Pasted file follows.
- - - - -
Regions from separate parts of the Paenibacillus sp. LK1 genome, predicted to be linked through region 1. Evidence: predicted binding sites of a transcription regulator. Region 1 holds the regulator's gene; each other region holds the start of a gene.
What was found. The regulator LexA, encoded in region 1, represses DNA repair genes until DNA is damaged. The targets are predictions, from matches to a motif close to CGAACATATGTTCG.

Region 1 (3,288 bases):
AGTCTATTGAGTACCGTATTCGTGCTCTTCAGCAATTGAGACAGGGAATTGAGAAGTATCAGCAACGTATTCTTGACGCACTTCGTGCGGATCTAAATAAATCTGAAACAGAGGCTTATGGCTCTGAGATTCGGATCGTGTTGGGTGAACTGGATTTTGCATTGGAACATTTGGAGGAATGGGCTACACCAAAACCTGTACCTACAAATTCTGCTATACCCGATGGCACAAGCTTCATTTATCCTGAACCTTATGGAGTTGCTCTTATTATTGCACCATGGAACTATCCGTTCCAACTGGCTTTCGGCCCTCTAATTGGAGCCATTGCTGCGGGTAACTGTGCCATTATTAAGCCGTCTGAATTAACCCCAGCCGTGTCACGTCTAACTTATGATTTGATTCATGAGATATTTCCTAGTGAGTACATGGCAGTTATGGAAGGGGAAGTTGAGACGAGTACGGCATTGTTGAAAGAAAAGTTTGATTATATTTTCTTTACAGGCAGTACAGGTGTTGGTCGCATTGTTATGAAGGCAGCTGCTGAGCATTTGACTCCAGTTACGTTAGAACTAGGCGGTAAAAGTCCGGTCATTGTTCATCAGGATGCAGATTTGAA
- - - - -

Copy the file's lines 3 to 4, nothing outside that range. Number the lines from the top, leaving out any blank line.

Region 1 (3,288 bases):
AGTCTATTGAGTACCGTATTCGTGCTCTTCAGCAATTGAGACAGGGAATTGAGAAGTATCAGCAACGTATTCTTGACGCACTTCGTGCGGATCTAAATAAATCTGAAACAGAGGCTTATGGCTCTGAGATTCGGATCGTGTTGGGTGAACTGGATTTTGCATTGGAACATTTGGAGGAATGGGCTACACCAAAACCTGTACCTACAAATTCTGCTATACCCGATGGCACAAGCTTCATTTATCCTGAACCTTATGGAGTTGCTCTTATTATTGCACCATGGAACTATCCGTTCCAACTGGCTTTCGGCCCTCTAATTGGAGCCATTGCTGCGGGTAACTGTGCCATTATTAAGCCGTCTGAATTAACCCCAGCCGTGTCACGTCTAACTTATGATTTGATTCATGAGATATTTCCTAGTGAGTACATGGCAGTTATGGAAGGGGAAGTTGAGACGAGTACGGCATTGTTGAAAGAAAAGTTTGATTATATTTTCTTTACAGGCAGTACAGGTGTTGGTCGCATTGTTATGAAGGCAGCTGCTGAGCATTTGACTCCAGTTACGTTAGAACTAGGCGGTAAAAGTCCGGTCATTGTTCATCAGGATGCAGATTTGAA